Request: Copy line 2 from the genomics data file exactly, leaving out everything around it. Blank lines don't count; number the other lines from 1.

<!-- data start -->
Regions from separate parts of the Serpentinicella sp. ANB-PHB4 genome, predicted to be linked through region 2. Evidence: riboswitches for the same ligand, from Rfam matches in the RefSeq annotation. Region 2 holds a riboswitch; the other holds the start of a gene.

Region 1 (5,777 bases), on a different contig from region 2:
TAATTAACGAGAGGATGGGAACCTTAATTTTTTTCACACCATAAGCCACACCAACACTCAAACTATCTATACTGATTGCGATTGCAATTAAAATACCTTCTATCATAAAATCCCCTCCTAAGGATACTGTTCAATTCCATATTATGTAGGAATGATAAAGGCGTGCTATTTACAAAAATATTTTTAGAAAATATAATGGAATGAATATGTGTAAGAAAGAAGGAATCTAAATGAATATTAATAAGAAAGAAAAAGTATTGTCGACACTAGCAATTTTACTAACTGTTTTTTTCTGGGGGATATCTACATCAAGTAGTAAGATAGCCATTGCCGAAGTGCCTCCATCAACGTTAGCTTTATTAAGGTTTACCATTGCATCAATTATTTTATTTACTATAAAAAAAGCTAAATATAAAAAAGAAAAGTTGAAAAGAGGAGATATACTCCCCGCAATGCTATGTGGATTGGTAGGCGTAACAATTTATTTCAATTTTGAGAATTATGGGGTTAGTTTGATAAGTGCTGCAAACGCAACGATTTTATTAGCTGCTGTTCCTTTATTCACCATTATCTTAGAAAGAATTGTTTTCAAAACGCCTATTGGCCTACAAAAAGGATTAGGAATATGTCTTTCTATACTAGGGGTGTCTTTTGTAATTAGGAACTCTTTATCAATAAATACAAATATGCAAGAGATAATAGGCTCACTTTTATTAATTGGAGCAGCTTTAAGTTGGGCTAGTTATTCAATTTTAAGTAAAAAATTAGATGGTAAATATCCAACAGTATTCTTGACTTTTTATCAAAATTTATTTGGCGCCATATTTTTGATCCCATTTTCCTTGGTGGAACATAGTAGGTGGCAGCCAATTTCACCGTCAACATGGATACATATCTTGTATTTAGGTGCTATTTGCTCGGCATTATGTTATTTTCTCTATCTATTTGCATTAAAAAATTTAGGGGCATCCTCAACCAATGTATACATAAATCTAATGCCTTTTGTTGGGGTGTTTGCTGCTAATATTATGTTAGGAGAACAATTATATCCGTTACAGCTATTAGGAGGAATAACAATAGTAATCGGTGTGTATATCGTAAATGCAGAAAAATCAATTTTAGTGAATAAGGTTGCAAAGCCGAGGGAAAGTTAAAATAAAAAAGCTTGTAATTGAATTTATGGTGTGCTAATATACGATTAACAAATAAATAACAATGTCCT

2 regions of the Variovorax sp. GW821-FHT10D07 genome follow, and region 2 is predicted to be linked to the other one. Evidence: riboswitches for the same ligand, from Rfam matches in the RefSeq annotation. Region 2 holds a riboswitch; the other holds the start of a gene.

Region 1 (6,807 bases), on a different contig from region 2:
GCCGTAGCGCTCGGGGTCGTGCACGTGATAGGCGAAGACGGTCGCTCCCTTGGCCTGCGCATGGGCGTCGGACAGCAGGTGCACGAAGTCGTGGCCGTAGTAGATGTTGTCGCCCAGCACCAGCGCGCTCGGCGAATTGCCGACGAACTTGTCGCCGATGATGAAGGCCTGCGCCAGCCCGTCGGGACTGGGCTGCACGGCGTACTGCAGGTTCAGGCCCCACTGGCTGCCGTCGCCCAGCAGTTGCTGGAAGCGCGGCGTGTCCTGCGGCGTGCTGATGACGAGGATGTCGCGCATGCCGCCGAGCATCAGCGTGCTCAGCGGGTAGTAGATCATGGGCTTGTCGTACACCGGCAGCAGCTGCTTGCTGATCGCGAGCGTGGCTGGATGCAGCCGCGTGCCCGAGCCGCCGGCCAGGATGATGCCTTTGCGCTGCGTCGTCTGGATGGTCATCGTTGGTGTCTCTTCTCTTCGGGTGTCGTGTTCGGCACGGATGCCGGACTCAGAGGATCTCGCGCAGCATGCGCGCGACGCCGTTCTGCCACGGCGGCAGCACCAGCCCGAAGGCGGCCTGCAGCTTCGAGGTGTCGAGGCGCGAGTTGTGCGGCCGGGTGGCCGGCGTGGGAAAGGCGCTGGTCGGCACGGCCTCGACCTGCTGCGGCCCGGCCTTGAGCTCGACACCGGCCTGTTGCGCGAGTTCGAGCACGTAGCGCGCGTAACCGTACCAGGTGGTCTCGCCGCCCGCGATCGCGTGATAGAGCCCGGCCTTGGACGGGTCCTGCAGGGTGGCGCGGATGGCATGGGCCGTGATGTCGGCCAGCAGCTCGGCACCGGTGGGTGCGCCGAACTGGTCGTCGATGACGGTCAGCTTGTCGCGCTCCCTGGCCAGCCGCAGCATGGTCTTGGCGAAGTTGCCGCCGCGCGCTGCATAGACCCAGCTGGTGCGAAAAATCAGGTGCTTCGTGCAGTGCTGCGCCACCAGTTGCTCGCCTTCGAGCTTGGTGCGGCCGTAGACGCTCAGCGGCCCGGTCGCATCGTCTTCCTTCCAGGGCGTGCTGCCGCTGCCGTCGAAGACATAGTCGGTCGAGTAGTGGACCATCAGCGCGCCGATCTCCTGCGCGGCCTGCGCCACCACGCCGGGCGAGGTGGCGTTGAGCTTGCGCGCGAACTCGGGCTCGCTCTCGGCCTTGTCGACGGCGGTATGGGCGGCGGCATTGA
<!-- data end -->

Region 1 (5,777 bases), on a different contig from region 2: